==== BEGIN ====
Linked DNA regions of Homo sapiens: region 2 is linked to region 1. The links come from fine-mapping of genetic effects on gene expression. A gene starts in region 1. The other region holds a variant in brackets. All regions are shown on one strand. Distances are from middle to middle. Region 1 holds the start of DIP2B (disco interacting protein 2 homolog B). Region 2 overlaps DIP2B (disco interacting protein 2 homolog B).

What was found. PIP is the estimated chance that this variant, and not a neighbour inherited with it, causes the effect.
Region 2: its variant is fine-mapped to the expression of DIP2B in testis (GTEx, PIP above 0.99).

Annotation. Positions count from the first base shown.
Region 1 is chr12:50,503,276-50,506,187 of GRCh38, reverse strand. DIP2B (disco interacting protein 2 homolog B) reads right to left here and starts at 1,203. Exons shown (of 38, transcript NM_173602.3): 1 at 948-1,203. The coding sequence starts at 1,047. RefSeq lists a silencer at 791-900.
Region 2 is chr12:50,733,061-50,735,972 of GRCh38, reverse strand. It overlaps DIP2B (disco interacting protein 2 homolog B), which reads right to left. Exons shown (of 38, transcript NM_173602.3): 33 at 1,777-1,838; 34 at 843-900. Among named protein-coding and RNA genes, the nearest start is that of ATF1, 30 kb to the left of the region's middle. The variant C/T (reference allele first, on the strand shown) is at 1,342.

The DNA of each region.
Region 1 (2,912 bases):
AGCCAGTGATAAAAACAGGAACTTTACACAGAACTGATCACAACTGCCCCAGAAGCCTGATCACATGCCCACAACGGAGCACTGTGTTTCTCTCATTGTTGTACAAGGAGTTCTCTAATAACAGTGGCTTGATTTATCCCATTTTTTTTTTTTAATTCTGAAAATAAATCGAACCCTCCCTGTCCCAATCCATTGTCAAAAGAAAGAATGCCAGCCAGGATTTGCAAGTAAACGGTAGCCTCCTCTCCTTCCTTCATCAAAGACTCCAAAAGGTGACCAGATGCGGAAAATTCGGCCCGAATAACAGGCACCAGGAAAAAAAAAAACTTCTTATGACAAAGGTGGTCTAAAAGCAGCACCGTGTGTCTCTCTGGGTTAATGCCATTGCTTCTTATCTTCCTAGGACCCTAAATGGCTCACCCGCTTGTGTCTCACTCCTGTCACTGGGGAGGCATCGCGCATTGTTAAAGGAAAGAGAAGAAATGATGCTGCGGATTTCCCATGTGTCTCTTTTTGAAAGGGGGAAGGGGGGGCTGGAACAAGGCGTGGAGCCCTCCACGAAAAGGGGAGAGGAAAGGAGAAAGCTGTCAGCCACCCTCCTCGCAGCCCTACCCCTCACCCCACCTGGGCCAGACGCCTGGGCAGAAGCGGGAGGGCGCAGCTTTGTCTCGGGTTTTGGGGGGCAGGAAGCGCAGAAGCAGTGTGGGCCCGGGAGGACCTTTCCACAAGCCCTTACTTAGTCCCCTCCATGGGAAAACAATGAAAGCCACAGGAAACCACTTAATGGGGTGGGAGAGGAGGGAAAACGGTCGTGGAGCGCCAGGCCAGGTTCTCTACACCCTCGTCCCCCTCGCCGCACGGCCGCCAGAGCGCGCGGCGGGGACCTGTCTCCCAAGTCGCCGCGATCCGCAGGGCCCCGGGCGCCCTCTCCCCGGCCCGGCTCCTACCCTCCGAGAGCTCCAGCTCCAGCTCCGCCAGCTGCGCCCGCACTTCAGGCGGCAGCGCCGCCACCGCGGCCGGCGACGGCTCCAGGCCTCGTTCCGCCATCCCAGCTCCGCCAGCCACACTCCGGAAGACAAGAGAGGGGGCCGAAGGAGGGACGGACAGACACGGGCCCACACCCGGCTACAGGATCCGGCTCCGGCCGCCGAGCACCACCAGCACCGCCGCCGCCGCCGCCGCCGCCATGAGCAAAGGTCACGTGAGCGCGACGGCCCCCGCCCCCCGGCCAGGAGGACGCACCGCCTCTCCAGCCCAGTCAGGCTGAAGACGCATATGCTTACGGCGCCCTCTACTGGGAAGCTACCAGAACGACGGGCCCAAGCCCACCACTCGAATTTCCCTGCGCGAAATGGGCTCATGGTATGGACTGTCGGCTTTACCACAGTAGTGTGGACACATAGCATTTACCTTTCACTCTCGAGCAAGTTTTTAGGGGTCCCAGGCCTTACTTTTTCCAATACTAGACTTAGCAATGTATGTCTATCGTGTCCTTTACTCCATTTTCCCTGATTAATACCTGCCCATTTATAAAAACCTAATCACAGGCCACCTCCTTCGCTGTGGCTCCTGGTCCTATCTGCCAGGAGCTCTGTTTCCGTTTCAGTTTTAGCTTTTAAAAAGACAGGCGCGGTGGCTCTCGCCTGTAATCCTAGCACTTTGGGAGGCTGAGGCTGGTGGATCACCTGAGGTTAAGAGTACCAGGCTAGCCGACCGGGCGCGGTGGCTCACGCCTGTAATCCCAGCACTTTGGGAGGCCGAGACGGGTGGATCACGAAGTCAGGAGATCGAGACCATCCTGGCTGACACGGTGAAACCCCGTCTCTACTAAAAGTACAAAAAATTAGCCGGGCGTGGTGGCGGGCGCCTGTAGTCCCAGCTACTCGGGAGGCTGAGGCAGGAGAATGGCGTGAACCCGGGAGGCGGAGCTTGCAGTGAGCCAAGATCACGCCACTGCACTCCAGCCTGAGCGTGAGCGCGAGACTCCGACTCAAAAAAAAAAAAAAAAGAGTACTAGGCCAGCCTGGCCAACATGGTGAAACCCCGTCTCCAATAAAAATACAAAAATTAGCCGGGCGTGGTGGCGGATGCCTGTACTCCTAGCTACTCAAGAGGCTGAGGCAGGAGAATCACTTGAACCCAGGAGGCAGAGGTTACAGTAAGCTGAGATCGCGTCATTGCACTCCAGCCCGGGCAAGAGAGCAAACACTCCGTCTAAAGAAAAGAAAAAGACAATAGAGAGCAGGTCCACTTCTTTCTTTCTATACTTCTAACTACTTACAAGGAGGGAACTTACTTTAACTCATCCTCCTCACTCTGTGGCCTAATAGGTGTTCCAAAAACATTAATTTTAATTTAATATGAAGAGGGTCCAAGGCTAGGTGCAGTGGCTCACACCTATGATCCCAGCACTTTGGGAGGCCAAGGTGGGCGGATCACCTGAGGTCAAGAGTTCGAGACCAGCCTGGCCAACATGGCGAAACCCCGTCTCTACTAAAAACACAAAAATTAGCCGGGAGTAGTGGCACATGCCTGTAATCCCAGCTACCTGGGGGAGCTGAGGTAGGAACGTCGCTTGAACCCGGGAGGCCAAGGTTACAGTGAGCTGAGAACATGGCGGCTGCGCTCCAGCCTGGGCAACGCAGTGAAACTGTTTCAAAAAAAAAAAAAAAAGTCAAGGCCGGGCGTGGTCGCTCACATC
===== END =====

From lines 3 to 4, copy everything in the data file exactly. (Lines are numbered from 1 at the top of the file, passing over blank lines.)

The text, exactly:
Region 2: its variant is fine-mapped to the expression of DIP2B in testis (GTEx, PIP above 0.99).

Annotation. Positions count from the first base shown.